Fast-forward to 1988, and the observance of Halloween was much closer to how we know it today. In one opinion column published on October 26, 1988 titled “How to Scare with Flair,” Pier Kooistra ’89 described how, while Halloween was a fun time, the holiday’s black and orange color scheme left him a little disappointed for one key reason.
“But, alas, the excitement and electricity, which should belong to Halloween, are somehow dulled by the holiday’s traditional Princetonian color scheme,” he wrote.
Some things never change, huh? This year, to avoid a Halloween reminiscent of other Ivy League schools, feel free to dress up in an iconic Dartmouth costume! Your options include scavenging for pine needles in the local wilderness to pull off the ultimate Lone Pine costume, finding a (registered) keg and dressing up as Dartmouth’s favorite unofficial mascot, Keggy, or simply wearing every green article of clothing you own and going as the Big Green! Green is just as much a Halloween color as black and orange, and this year is the year to go all out.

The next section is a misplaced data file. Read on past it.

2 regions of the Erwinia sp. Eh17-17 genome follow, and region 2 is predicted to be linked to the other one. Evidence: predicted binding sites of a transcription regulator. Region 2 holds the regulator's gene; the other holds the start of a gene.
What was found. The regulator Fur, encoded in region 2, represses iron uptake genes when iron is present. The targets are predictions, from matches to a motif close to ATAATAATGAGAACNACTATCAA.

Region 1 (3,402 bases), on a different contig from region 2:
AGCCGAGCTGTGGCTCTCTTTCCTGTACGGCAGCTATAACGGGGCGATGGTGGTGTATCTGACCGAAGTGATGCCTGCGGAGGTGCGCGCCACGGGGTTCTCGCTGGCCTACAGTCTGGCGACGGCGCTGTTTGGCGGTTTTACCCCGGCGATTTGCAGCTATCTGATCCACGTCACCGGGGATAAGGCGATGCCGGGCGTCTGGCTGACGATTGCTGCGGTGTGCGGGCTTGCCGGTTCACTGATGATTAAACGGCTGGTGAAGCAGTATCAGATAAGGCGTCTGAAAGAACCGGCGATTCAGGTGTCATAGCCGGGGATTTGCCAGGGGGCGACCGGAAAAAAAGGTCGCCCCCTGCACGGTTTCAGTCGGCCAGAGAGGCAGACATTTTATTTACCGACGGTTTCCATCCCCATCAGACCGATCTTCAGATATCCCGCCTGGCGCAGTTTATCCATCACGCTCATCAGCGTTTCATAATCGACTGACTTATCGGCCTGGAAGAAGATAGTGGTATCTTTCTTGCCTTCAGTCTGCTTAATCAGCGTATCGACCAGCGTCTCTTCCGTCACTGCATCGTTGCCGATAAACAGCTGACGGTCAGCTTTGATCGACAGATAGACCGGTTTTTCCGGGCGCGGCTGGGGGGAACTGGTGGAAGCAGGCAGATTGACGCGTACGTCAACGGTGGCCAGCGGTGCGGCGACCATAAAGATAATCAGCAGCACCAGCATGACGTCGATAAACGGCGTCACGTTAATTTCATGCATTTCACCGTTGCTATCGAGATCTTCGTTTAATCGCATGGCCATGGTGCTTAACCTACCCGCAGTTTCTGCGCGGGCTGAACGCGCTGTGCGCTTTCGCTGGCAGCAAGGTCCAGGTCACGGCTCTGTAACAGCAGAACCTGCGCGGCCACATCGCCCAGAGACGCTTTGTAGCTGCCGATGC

In October of 1991, there was a rumor that a massacre was going to happen at some college campus in the Northeast, informed by “a psychic on the Oprah Winfrey Show.” (Online searches suggest that there was never a psychic on the Oprah Winfrey Show, though students in 1991 would have had a harder time fact-checking.)
To a modern-day audience, the idea might seem silly, but an article in The Dartmouth titled “Haunted rumor spooks colleges” noted that over 70 women at the University of Massachusetts had contacted campus police with safety concerns. Students at other colleges, like Mt. Holyoke College, were also concerned.